The UVF was also legal for a long time, even though they are not a militia. The UVF was outlawed for a short period while (moderate Protestent) Terrence O'Neill was Prime Minister of Northern Ireland, but the British legalized it again in 1974. Recently, in 1989, they were outlawed again after a large number of civilian sectarian killings. In 1993, their Portadown brigade claimed responsiblity for the Dublin and Monaghan bombing, (May 16, 1974), where 33 people were killed and many wounded, the bloodiest bombing in the British Isles since the German Blitz). Together with the UDA, they are responsible for over 600 civilian assassinations.

    They sometimes use the name Protestant Action Force when they engage in sectatian killings. Recently, they took a page from the Provisional IRA's book and formed unit "cells" to avoid identification. It is also said that they are being helped by MI5. Estimated active strength: 300 members.

    The first bombing in Northern Ireland was at the hands of the UVF. The Catholic killed was killed by the UVF. and the worst of the bombing that Ireland has experienced, was by the hands of the UVF.

    Recently, the UVF has responded to the calls for peace, and is one of the groups who are part of the ceasefire. Loyalists Billy Hutcherson and Gusty Spence have called on their fellow loyalist to work with the peace process. Several splinter groups broke off denouncing the peace process as selling out to the Nationalists. The Red Hand Defenders are probably the same group as the old Red Hand Commandos. Recently they have been fire-bombing homes of Catholics and are thought to be responsible for the murder of Loyalist ...Curry. (!Get first name)

  • Official Irish Republican Army (OIRA): This is the original IRA, the people who fought the 1916 Easter Uprising under Padraig Pearse and John Connally, and the Black and Tan war under Michael Collins when they were the military arm of the Irish Republican Brotherhood. They didn't recognize the three 'illegal' parliaments of London, Dublin, and Stormont. Today they are known as the "Stickies", (for sticking with the old IRA). After the failure Border Campaign, (in the '50s), Cathal Goulding became the leader. During the sixties, the Officials moved away from the armed struggle and toward working with the Northern Ireland Civil Rights Association (NICRA). They are conservatively Marxists (Trotskyites) who want to organize both Protestant and Catholic working classes. After the Troubles began, they started bombing targets again in London and Belfast. After their mail bombing campain, they made a ceasefire with the British. The "Stickies" have since given up their guns and have turned to politics. Their political party is the now defunct Worker's Party. In the late 1970's they numbered about 300 members. They have not done too well in the elections lately. They are supporting the peace process.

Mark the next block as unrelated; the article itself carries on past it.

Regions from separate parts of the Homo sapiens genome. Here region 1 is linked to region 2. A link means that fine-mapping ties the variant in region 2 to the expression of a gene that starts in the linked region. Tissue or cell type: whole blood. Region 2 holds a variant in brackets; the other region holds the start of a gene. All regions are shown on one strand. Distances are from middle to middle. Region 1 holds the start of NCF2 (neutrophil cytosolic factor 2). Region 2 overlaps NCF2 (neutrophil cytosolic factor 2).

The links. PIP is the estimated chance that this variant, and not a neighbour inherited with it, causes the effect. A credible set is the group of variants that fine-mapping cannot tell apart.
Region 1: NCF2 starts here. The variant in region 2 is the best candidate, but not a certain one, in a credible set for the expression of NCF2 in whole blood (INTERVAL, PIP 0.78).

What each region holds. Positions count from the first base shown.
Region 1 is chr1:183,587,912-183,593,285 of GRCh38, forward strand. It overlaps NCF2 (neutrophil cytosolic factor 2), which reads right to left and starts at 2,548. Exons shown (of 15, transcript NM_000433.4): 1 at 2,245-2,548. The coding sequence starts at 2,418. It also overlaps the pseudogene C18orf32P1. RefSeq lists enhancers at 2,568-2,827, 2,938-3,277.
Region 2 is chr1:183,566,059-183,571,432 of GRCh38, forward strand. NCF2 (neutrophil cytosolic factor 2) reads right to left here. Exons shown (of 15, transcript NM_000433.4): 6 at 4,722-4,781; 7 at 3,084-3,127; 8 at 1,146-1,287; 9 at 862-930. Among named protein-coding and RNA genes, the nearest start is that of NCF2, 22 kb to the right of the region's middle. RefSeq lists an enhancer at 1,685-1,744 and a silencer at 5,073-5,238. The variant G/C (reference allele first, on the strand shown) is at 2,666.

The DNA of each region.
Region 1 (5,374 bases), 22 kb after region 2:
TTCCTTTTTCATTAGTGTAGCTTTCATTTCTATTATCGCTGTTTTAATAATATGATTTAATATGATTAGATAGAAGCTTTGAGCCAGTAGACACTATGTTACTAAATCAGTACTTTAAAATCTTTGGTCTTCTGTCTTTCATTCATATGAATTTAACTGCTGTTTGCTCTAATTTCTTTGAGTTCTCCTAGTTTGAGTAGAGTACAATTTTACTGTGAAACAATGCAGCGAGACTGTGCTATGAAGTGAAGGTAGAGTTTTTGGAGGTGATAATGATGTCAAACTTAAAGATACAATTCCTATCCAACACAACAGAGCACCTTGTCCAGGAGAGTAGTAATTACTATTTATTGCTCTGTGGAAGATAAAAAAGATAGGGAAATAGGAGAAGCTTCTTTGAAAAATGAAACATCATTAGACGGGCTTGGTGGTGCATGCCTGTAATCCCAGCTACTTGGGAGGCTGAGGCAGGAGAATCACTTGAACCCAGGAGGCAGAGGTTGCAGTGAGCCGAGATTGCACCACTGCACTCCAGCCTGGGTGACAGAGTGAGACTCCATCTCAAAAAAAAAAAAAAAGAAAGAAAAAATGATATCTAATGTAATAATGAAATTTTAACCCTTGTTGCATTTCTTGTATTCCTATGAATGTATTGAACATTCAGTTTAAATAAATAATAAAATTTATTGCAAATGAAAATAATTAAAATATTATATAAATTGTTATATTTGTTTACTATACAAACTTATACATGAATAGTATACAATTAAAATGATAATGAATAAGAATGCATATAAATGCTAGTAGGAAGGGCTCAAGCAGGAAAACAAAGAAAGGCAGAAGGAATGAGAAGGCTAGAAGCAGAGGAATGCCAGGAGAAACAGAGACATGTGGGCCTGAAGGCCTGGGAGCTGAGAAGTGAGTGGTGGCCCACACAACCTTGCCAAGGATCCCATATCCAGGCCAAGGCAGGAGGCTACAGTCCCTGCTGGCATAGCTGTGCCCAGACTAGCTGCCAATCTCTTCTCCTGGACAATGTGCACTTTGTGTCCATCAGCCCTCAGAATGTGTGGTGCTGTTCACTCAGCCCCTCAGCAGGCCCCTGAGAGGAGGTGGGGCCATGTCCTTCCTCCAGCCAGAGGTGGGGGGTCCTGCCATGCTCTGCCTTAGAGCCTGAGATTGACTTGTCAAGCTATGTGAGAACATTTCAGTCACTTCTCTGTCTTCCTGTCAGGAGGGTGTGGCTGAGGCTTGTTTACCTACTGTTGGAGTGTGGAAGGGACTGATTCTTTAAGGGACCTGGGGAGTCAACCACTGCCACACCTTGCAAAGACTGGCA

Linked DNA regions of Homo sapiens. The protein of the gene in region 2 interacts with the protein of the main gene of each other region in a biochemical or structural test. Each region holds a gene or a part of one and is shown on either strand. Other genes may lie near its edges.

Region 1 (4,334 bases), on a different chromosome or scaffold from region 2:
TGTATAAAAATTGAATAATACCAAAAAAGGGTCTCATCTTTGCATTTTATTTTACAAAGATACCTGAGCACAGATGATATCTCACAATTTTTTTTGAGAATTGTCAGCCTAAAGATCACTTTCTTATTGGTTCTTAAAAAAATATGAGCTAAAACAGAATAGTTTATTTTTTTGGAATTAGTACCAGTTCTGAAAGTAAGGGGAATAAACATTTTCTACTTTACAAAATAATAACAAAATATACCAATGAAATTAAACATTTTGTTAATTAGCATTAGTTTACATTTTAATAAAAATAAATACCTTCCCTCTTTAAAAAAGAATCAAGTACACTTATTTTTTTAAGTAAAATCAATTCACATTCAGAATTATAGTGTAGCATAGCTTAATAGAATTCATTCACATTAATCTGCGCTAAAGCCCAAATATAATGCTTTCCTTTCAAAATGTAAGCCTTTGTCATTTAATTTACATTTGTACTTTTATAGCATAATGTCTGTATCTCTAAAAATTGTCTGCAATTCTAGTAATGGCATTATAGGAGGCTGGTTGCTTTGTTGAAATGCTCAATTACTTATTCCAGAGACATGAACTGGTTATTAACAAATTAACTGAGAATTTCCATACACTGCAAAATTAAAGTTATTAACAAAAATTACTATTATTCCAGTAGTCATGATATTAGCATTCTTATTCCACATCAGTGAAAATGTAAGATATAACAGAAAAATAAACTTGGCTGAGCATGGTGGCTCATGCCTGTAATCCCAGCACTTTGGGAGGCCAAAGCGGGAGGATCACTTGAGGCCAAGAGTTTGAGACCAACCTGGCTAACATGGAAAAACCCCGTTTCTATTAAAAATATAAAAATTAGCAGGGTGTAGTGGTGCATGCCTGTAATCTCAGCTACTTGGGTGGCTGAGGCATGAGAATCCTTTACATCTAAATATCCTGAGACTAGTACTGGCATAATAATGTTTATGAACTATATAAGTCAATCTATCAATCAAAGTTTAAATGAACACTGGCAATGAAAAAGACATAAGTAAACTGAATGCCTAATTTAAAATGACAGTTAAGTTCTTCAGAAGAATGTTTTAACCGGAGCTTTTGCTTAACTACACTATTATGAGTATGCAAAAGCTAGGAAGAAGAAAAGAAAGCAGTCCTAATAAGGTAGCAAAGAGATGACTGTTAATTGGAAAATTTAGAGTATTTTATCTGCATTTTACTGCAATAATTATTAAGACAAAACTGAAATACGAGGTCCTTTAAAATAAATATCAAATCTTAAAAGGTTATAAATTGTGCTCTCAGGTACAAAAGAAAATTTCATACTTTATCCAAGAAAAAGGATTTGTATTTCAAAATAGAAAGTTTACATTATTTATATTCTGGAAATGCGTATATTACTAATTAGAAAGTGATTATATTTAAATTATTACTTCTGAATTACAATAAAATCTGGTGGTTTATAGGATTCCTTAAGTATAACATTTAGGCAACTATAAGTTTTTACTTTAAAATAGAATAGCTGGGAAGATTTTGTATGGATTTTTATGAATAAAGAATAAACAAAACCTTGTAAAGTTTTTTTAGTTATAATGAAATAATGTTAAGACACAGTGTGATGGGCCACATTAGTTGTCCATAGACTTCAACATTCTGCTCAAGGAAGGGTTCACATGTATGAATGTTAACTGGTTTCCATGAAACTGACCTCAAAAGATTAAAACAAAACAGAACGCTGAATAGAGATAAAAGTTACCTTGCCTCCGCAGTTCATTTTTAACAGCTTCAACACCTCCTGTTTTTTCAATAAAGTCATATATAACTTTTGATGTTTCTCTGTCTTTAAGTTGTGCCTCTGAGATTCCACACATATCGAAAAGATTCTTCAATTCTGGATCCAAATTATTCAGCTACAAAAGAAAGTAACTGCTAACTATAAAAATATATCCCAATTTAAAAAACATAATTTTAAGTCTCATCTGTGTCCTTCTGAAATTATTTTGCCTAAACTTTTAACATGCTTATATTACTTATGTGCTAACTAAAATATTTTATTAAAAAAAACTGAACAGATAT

• Provisional Irish Republican Army (PIRA): The main Nationalist front, and the defenders of the Catholic Ghettos. The Provisional IRA has been outnumbered and outgunned, but it still remains to oppose the British forces. Originally they were neighborhood defense watches, which were formed to stop the Protestant pogroms on Catholic areas of Derry and Belfast. In the fall of 1969, the pro-abstention body walked out of a Aurdt Feust Army Council meeting and set up their own breakaway group and called it 'Provisional' after the Provisional Government proclaimed by Pearse on the steps of the Dublin General Post Office in 1916. Reenforced with Official IRA members disgusted with marxism, these neighborhood groups started working together and the Provisionals were formed. When the British started internment (the policy of rounding up males who lived in "Nationalist" areas), the Provos declared war and thus the present day situation. The Provos have killed about 600 "security forces." There have also been a lot of civilians, both Catholic and Protestant, killed in IRA "mistakes."

    They have an estimated strength of about 500 members. There is around another 800 prisoners behind bars. In 1977, they reorganized their military wing into "cells" to minimize their losses due to informers. A by-product of the cell-organization is that they found it takes less people to do more, and ever since the Provos have been very selective on who they allow to join them. The Provos also have an "auxiliary" corps of an estimated 5,000 people trained to defend their areas in case of attack.

    The Provos also act as the ghetto police, ruling areas the RUC refuses to enter. They absolutely forbid drugs in their areas, drug dealers get the death penalty. They also forbid theft, stealing cars (called joy riding by the bored teenages), rape, extortion, etc. They are the law, and they don't want to give the British Army a reason to enter their neighborhoods. Those who don't comply may get "kneecapped" , or shot in the ankle, (or worst, executed). The will also show up to get their "fee" from a kneecapped theif who has collected his disability dole.